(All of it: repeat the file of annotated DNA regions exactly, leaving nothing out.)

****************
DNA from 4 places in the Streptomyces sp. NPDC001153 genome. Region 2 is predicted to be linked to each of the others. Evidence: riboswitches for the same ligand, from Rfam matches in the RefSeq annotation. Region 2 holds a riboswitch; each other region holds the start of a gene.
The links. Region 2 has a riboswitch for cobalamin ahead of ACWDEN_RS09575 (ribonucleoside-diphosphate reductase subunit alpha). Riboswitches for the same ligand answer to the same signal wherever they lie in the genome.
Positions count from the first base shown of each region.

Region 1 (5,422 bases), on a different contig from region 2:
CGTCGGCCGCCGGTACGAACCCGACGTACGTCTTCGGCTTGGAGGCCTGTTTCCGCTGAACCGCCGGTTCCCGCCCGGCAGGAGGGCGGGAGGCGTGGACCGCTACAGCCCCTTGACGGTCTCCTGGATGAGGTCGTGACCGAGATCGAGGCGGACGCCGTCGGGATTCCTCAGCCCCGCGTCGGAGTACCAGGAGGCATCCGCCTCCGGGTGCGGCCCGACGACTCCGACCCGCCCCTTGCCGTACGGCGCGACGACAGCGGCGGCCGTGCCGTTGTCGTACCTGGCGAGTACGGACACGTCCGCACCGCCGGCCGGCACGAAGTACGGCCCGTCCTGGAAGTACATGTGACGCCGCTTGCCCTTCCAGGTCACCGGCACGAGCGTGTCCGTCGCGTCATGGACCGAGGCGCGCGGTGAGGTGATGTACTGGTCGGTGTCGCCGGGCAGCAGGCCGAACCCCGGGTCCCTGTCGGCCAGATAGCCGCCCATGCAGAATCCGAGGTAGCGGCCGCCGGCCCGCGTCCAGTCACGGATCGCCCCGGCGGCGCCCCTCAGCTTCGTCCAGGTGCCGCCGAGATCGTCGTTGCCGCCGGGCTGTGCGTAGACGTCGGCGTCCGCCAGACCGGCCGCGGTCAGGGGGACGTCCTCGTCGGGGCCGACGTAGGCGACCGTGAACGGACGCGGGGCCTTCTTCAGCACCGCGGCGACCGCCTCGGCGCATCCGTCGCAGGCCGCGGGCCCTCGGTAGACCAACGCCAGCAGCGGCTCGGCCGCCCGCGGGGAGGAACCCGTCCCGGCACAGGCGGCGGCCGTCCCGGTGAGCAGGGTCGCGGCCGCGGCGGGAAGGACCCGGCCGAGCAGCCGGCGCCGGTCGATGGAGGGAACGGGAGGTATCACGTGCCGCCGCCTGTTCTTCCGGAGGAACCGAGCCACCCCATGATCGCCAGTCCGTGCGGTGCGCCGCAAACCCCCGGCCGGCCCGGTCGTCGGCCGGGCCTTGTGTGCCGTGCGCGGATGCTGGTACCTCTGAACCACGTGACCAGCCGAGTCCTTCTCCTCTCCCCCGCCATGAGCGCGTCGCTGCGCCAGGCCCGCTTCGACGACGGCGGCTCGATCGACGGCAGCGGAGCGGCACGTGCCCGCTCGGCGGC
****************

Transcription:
DNA from 4 places in the Streptomyces sp. NPDC001153 genome. Region 2 is predicted to be linked to each of the others. Evidence: riboswitches for the same ligand, from Rfam matches in the RefSeq annotation. Region 2 holds a riboswitch; each other region holds the start of a gene.
The links. Region 2 has a riboswitch for cobalamin ahead of ACWDEN_RS09575 (ribonucleoside-diphosphate reductase subunit alpha). Riboswitches for the same ligand answer to the same signal wherever they lie in the genome.
Positions count from the first base shown of each region.

Region 1 (5,422 bases), on a different contig from region 2:
CGTCGGCCGCCGGTACGAACCCGACGTACGTCTTCGGCTTGGAGGCCTGTTTCCGCTGAACCGCCGGTTCCCGCCCGGCAGGAGGGCGGGAGGCGTGGACCGCTACAGCCCCTTGACGGTCTCCTGGATGAGGTCGTGACCGAGATCGAGGCGGACGCCGTCGGGATTCCTCAGCCCCGCGTCGGAGTACCAGGAGGCATCCGCCTCCGGGTGCGGCCCGACGACTCCGACCCGCCCCTTGCCGTACGGCGCGACGACAGCGGCGGCCGTGCCGTTGTCGTACCTGGCGAGTACGGACACGTCCGCACCGCCGGCCGGCACGAAGTACGGCCCGTCCTGGAAGTACATGTGACGCCGCTTGCCCTTCCAGGTCACCGGCACGAGCGTGTCCGTCGCGTCATGGACCGAGGCGCGCGGTGAGGTGATGTACTGGTCGGTGTCGCCGGGCAGCAGGCCGAACCCCGGGTCCCTGTCGGCCAGATAGCCGCCCATGCAGAATCCGAGGTAGCGGCCGCCGGCCCGCGTCCAGTCACGGATCGCCCCGGCGGCGCCCCTCAGCTTCGTCCAGGTGCCGCCGAGATCGTCGTTGCCGCCGGGCTGTGCGTAGACGTCGGCGTCCGCCAGACCGGCCGCGGTCAGGGGGACGTCCTCGTCGGGGCCGACGTAGGCGACCGTGAACGGACGCGGGGCCTTCTTCAGCACCGCGGCGACCGCCTCGGCGCATCCGTCGCAGGCCGCGGGCCCTCGGTAGACCAACGCCAGCAGCGGCTCGGCCGCCCGCGGGGAGGAACCCGTCCCGGCACAGGCGGCGGCCGTCCCGGTGAGCAGGGTCGCGGCCGCGGCGGGAAGGACCCGGCCGAGCAGCCGGCGCCGGTCGATGGAGGGAACGGGAGGTATCACGTGCCGCCGCCTGTTCTTCCGGAGGAACCGAGCCACCCCATGATCGCCAGTCCGTGCGGTGCGCCGCAAACCCCCGGCCGGCCCGGTCGTCGGCCGGGCCTTGTGTGCCGTGCGCGGATGCTGGTACCTCTGAACCACGTGACCAGCCGAGTCCTTCTCCTCTCCCCCGCCATGAGCGCGTCGCTGCGCCAGGCCCGCTTCGACGACGGCGGCTCGATCGACGGCAGCGGAGCGGCACGTGCCCGCTCGGCGGC